Michael Idov’s ” The Hibertation” in the New Republic is a must read.
The New Republic
The Hibernation by Michael Idov
Meet Dmitri Medvedev, a docile president for a docile Russia.
Post Date Wednesday, April 23, 2008
Minutes after the polls closed on March 2 in the westernmost Russian city of Kaliningrad–certifying a blowout victory by presidential candidate Dmitri Anatolyevich Medvedev, handpicked heir to Vladimir Vladimirovich Putin– the men of the hour made an appearance at a massive concert underway in Red Square. As broadcast by NTV, a television channel owned by Gazprom (where Medvedev chairs the board of directors), the scene looked like something out of Mission: Impossible. A low-placed camera tracked alongside Putin and Medvedev, dressed Kremlin Casual in a boxy leather jacket (Dima) and a parka (Volodya), as they strode, to a rock beat, across the convex cobblestone expanse of the square. The shot’s director, perhaps taking another cue from Tom Cruise movies, had removed background extras or anything else the eye could use to calibrate the heroes’ heights: Medvedev is 5’4″ to Putin’s 5’7″. The action duo climbed onto the stage, and Medvedev–a professed headbanger who had had a box reserved at the Led Zeppelin reunion show in London on the day Putin named him his successor–got to live out a rock ‘n’ roll moment. He grabbed the mic and yelled “Privet, Rossiya! Privet, Moskva!” (the Russian equivalent of “Hello, Cleveland”). The square went wild. His fervor subsiding, the president-elect segued into an anodyne victory speech about the need to “fortify stability” and “improve quality of life.” The crowd began chanting “Con-grats! Con-grats!”–an unusually impersonal choice of a mantra. Medvedev passed the microphone to his benefactor, and the chant immediately changed. “Pu-tin! Pu-tin! PU-TIN!!!” Medvedev politely smiled.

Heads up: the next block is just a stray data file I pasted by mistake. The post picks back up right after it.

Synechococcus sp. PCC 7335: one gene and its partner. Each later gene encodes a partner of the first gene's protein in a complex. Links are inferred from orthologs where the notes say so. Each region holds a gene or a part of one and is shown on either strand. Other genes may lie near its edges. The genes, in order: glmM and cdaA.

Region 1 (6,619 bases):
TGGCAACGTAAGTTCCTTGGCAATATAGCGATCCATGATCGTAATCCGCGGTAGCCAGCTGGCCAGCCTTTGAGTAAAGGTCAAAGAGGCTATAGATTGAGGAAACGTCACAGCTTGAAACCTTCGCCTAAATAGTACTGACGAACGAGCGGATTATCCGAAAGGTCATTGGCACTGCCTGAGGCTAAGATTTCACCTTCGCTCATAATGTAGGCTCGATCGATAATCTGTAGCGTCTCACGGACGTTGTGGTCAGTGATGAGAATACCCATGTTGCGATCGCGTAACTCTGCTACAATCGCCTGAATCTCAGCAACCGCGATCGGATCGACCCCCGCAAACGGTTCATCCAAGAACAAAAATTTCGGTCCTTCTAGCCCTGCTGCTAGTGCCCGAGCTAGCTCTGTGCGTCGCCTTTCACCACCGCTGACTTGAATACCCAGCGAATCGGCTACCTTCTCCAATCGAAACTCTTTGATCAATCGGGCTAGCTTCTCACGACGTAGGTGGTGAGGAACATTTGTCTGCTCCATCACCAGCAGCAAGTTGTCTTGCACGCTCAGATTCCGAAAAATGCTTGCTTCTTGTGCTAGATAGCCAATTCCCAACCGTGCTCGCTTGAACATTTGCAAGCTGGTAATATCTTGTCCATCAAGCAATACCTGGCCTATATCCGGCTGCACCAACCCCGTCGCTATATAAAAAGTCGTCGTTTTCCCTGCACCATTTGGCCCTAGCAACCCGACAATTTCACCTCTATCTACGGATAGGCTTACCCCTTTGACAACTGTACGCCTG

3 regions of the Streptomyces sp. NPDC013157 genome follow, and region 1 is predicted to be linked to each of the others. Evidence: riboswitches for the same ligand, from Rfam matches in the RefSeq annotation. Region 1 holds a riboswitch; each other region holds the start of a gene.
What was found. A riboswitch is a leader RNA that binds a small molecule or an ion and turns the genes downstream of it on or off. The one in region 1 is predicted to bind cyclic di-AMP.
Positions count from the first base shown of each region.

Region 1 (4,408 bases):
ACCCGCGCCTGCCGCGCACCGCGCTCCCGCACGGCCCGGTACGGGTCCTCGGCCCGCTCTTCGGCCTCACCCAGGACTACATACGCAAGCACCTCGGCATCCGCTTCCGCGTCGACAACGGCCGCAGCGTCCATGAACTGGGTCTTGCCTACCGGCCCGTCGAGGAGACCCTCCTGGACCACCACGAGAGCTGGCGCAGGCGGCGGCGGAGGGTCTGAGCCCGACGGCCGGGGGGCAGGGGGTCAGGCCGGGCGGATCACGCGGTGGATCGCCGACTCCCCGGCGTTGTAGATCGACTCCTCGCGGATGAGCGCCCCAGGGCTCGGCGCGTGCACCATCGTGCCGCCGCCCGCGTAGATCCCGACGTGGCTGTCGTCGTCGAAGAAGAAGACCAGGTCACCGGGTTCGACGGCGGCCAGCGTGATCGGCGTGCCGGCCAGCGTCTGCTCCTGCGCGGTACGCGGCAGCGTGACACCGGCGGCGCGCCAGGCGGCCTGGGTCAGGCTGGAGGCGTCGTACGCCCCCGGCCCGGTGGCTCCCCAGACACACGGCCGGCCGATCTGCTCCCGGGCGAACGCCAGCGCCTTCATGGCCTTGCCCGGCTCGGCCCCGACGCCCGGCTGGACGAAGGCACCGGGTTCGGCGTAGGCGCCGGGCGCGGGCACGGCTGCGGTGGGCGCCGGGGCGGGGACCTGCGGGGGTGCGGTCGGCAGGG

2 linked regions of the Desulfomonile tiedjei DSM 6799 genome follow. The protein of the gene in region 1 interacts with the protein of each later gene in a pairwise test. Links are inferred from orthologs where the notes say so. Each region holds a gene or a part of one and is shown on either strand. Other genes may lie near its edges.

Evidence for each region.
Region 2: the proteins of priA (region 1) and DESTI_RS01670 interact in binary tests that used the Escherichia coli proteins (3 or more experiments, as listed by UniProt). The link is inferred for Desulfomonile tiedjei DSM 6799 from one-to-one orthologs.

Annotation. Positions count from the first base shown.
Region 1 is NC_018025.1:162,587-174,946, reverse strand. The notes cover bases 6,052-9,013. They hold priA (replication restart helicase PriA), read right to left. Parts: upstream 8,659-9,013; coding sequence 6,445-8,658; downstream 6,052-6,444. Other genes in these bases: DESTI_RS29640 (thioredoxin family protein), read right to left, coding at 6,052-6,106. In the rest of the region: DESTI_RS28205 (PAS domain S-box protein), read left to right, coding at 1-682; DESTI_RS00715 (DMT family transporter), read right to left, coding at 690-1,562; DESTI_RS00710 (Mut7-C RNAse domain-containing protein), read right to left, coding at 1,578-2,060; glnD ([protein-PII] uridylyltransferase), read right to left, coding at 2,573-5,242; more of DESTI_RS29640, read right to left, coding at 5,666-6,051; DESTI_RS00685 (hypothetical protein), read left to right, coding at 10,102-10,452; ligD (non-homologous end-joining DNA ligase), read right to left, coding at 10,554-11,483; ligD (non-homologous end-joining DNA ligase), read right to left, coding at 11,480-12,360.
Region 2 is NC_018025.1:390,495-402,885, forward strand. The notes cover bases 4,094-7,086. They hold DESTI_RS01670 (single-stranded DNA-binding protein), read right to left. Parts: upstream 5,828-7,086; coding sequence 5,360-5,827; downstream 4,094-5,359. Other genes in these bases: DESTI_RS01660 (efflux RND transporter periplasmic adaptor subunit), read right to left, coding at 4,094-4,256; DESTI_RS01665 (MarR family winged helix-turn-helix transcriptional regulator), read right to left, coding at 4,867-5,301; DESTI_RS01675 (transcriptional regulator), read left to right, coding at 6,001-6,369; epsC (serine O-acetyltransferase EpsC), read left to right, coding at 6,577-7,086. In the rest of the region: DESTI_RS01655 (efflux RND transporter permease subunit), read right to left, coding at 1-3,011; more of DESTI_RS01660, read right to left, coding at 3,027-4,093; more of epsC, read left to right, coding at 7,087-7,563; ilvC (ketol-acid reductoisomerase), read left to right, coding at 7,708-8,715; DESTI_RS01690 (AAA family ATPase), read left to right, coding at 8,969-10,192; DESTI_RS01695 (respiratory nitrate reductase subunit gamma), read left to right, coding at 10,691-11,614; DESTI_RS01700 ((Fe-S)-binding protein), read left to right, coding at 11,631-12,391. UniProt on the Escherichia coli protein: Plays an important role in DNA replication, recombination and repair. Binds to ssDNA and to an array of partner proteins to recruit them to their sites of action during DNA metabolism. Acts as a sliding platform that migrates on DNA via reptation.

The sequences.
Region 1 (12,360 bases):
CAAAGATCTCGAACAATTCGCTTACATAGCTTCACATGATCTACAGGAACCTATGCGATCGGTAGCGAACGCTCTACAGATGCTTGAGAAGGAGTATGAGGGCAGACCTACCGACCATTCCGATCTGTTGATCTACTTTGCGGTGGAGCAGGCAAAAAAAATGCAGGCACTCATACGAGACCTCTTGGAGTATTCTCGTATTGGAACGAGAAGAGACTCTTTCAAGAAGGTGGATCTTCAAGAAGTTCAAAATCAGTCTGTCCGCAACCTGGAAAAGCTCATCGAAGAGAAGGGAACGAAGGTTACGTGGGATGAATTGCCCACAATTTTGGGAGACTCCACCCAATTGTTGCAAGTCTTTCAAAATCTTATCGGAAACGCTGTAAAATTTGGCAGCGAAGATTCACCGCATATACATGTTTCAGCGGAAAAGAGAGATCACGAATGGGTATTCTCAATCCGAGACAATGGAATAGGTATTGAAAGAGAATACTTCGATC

This episode is likely to repeat, in one form or another, throughout the first months and even years of Medvedev’s rule. If it seems as if Russia has elected a man nobody knows anything about, it’s because Russia, with a complacency easily mistakable for contentedness, didn’t really elect Dmitri Medvedev at all. It reelected Vladimir Putin, in the way Tibetan monks pick the same Dalai Lama each time, regardless of the human form he’s taken. The rubber- stamping of the Kremlin candidate illuminates a useful truth about Russian society: Putin’s stifling regime and the country’s oil-fueled prosperity are viewed not as unrelated phenomena but as cause and effect. Medvedev, even as he formally represents the end of that regime, is also its ultimate triumph.